Hello. I was wondering if you could help answer a few questions I have regarding the videogaming industry for me?
I am going to give you a scenario to help explain a current situation for a friend of mine who is just starting a company.
A new video game developing company has just opened and they have very brilliant ideas about making a game. The head director has an idea and storyline for a game he wants to make. He's got the plans made, he knows what will happen in the game, he has made storyboards for the game. He knows what features he and his team will make on the game, what fmv movies he will have and what will take place in them, etc. Basically he has a good vision of what it will look like and is really determined to make this game and put alot of effort into it.
The only problem is that this game he wants to make is a sequel of an already popular game by Squaresoft. Squaresoft is a publishing and developing company that has made and distributed games like Final Fantasy, Parasite Eve 1&2,Chrono Cross among dozens others. He really wants to make this game and thinks that maybe Squaresoft will let his company make this game, if he tells them about his plans and makes a demo of it for them. But he doesn't know what to do?
What do you think he should do next and how do you think he should go about doing it? What do you think he should do with Squaresoft especially if he wants to make this game for them, And how would he go about working with that company?
My friend is in a very similar situation, I told him that I have heard of company's like Squaresoft publishing their own games and getting other company's to make or develop one of their games like Final Fantasy, and Parasite Eve 2.But I'm not sure about what he should do or how to go about doing it and how to go about getting involved with a company like that.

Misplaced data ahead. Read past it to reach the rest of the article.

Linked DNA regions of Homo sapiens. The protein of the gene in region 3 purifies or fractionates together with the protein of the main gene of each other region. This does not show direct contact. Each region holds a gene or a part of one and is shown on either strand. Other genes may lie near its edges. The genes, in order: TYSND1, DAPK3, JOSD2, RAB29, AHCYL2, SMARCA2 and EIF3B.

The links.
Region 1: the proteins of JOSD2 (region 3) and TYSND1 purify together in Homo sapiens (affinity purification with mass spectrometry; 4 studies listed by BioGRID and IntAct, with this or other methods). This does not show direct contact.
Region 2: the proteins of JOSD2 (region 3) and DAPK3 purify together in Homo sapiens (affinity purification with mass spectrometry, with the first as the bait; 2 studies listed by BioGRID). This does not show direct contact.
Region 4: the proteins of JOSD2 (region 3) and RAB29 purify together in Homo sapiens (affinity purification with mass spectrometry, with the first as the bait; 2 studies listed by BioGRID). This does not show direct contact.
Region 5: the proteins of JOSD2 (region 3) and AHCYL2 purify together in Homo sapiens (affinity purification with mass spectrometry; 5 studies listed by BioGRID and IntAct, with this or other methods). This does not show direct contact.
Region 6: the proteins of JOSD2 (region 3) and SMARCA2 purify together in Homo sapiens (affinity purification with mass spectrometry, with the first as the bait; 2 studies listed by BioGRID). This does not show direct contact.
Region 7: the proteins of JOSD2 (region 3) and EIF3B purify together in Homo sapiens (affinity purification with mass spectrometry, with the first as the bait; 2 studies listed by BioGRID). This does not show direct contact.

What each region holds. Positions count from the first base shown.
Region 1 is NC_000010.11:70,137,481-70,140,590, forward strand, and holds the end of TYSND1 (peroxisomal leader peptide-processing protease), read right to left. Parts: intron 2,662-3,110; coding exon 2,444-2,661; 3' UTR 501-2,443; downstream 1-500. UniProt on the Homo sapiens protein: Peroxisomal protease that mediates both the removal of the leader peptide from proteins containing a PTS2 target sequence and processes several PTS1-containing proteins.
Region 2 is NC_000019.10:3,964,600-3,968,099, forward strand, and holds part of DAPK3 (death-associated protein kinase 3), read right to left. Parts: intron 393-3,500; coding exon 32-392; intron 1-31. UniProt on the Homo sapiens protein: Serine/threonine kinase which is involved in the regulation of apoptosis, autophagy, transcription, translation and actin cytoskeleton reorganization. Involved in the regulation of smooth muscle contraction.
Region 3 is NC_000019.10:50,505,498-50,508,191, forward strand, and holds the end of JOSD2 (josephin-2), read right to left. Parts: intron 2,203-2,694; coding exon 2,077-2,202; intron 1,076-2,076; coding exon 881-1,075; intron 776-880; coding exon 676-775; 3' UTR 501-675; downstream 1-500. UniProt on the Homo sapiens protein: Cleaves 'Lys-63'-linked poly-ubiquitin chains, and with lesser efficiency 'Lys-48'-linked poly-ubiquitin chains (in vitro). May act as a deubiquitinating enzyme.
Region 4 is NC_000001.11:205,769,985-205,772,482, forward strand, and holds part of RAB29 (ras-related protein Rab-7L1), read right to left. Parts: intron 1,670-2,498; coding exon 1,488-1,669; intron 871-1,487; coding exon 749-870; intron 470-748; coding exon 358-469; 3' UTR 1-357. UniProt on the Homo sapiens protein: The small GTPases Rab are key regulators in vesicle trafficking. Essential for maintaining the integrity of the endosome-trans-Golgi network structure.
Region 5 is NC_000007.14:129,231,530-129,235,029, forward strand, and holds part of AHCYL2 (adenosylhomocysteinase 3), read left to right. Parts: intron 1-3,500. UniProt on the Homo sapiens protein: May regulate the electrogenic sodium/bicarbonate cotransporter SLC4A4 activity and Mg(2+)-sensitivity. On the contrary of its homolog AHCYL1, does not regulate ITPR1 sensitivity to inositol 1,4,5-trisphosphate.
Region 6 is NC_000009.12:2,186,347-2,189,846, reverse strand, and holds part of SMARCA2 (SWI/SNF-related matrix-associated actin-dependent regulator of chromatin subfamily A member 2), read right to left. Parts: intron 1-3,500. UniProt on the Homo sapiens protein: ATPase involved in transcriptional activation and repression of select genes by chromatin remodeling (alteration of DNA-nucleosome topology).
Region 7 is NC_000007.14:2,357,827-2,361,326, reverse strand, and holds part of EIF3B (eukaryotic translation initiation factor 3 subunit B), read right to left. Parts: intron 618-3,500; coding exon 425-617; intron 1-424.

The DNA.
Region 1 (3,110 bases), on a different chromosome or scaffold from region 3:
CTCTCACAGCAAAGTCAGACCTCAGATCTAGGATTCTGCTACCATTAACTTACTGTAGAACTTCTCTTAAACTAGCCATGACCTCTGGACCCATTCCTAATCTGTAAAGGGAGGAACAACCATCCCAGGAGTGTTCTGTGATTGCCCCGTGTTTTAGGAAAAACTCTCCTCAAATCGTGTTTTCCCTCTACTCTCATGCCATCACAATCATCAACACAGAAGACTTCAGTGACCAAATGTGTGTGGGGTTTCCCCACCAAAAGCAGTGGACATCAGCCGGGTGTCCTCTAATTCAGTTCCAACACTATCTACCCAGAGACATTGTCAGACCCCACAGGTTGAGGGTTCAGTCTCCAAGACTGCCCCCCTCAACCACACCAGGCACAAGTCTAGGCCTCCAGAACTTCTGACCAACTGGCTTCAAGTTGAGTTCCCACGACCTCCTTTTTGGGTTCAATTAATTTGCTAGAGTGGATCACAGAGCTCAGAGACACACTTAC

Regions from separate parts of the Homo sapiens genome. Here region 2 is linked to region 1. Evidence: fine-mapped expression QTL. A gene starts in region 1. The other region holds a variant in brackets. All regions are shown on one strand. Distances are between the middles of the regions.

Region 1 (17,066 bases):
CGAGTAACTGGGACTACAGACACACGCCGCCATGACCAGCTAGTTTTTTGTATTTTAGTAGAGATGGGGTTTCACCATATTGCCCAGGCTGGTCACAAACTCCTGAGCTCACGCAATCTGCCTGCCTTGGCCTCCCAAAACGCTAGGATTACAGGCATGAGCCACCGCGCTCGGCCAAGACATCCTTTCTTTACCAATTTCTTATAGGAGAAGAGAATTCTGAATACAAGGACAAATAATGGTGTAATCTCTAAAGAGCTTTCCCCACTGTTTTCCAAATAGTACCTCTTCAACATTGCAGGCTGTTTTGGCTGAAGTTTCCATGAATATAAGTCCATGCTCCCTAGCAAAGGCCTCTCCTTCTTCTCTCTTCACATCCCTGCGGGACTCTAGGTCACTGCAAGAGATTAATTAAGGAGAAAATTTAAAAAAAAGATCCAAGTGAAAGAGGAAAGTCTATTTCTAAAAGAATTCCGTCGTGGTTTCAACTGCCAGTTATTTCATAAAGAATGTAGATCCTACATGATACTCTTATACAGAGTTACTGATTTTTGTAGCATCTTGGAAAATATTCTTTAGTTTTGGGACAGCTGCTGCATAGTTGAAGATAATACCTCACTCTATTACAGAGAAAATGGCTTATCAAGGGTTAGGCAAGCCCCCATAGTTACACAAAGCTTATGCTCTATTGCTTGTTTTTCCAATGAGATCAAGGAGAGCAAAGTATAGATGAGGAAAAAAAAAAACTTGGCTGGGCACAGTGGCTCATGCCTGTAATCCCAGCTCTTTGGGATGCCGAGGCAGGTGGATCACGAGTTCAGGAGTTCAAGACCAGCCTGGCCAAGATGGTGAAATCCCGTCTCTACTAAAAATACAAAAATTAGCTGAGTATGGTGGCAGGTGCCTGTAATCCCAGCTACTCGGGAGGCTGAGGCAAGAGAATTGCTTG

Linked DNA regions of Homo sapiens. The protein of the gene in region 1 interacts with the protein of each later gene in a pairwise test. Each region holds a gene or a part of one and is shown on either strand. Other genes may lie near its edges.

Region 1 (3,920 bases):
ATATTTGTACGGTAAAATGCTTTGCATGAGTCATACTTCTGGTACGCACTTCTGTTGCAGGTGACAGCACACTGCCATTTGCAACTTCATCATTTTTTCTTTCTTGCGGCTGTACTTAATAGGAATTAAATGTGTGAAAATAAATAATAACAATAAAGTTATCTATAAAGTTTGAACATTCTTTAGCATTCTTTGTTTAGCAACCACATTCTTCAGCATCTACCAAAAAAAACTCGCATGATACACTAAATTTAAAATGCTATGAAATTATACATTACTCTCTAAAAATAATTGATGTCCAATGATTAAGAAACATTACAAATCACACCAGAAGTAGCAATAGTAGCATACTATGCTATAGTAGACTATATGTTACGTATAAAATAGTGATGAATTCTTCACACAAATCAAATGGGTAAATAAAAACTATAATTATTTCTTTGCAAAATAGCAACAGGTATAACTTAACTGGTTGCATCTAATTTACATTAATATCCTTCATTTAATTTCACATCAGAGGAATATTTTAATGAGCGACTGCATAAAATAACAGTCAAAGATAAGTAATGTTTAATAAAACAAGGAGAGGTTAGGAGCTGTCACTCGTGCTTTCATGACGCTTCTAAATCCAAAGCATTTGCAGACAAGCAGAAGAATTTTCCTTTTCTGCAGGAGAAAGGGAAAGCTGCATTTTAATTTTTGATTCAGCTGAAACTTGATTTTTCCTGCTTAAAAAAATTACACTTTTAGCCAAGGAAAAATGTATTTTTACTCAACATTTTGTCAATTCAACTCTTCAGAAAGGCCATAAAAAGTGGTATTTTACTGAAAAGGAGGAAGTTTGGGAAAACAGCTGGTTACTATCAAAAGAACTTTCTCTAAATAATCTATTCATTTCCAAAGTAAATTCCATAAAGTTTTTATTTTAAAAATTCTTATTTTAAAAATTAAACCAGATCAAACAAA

Could you please help us especially by answering our questions or by giving us any helpful information. We would really appreciate it!!
Thank you! Sincerely, Kendra
Well I'd have to start off by saying that your chances are slim to none.
If you really think you guys can do it you are going to have to really really prepare. Make a few FMVs (Full Motion Videos) on your own time with full soundtrack at least 2 or 3 minutes long. Basically you want to make something at least as impressive as the last Squaresoft commercial for the game you are designing a sequel to. Draw all the storyboards, write out the story, the design, every detail you possibly can. The point is to show them that (a) you have the talent to do the game...this is what the FMV is for and 🍺 that you actually have thought it through...this is what the design and storyboards are for. Also include a resource list if you can. How many enemies are there going to be, how many animations per enemy, how many attacks, how long is each one going to take to model in 3d, texture, animate, and program. All together, how many people is the game going to take and for how long.
Then, contact Squaresoft. You'll probably need to contact their US offices. You'll need to ask for a Non-Disclosure Agreement (NDA). An NDA basically says that if they don't buy your idea and then they come out with a game that seems very similar you can't sue them. Read it over but otherwise it's pretty standard and you can pretty much be sure nothing will actually be stolen even if a game that seems similar comes out later. The reason is that pretty much nobody that's actually working on making games will look at your proposal. Only people in management will look at it. The problem is most ideas are not that new at a basic level. "Save the girl", "Fight the dragon", "Carry a sword and shield" etc. If your design uses those ideas and then they come out with a game with those ideas too they didn't copy you, they are just common ideas.